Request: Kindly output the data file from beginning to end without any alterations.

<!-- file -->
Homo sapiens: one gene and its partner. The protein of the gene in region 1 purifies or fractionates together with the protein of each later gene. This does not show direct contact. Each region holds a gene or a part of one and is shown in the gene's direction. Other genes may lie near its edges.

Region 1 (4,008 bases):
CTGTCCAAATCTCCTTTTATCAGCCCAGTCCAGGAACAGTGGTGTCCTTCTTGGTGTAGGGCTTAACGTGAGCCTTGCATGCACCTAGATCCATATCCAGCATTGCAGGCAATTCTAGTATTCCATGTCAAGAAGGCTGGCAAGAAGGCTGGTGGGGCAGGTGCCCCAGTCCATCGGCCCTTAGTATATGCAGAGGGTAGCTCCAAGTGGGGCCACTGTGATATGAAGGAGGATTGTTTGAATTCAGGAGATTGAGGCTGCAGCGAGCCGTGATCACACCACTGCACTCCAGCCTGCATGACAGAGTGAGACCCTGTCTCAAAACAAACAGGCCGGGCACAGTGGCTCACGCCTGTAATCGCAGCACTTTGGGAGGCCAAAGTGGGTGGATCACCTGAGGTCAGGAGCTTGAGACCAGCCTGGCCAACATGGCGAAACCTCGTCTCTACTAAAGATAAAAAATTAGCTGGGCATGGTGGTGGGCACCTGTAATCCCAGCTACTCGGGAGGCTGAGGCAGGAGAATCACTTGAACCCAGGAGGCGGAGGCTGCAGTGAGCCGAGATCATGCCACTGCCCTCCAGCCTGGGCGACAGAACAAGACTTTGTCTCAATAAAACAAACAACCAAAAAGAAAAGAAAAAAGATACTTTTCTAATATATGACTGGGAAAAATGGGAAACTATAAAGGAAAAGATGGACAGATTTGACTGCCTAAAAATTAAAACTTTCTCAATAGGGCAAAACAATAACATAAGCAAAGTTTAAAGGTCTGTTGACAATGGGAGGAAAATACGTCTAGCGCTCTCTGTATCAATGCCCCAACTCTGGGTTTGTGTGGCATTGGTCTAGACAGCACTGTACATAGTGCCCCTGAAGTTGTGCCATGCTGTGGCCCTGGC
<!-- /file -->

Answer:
Homo sapiens: one gene and its partner. The protein of the gene in region 1 purifies or fractionates together with the protein of each later gene. This does not show direct contact. Each region holds a gene or a part of one and is shown in the gene's direction. Other genes may lie near its edges.

Region 1 (4,008 bases):
CTGTCCAAATCTCCTTTTATCAGCCCAGTCCAGGAACAGTGGTGTCCTTCTTGGTGTAGGGCTTAACGTGAGCCTTGCATGCACCTAGATCCATATCCAGCATTGCAGGCAATTCTAGTATTCCATGTCAAGAAGGCTGGCAAGAAGGCTGGTGGGGCAGGTGCCCCAGTCCATCGGCCCTTAGTATATGCAGAGGGTAGCTCCAAGTGGGGCCACTGTGATATGAAGGAGGATTGTTTGAATTCAGGAGATTGAGGCTGCAGCGAGCCGTGATCACACCACTGCACTCCAGCCTGCATGACAGAGTGAGACCCTGTCTCAAAACAAACAGGCCGGGCACAGTGGCTCACGCCTGTAATCGCAGCACTTTGGGAGGCCAAAGTGGGTGGATCACCTGAGGTCAGGAGCTTGAGACCAGCCTGGCCAACATGGCGAAACCTCGTCTCTACTAAAGATAAAAAATTAGCTGGGCATGGTGGTGGGCACCTGTAATCCCAGCTACTCGGGAGGCTGAGGCAGGAGAATCACTTGAACCCAGGAGGCGGAGGCTGCAGTGAGCCGAGATCATGCCACTGCCCTCCAGCCTGGGCGACAGAACAAGACTTTGTCTCAATAAAACAAACAACCAAAAAGAAAAGAAAAAAGATACTTTTCTAATATATGACTGGGAAAAATGGGAAACTATAAAGGAAAAGATGGACAGATTTGACTGCCTAAAAATTAAAACTTTCTCAATAGGGCAAAACAATAACATAAGCAAAGTTTAAAGGTCTGTTGACAATGGGAGGAAAATACGTCTAGCGCTCTCTGTATCAATGCCCCAACTCTGGGTTTGTGTGGCATTGGTCTAGACAGCACTGTACATAGTGCCCCTGAAGTTGTGCCATGCTGTGGCCCTGGC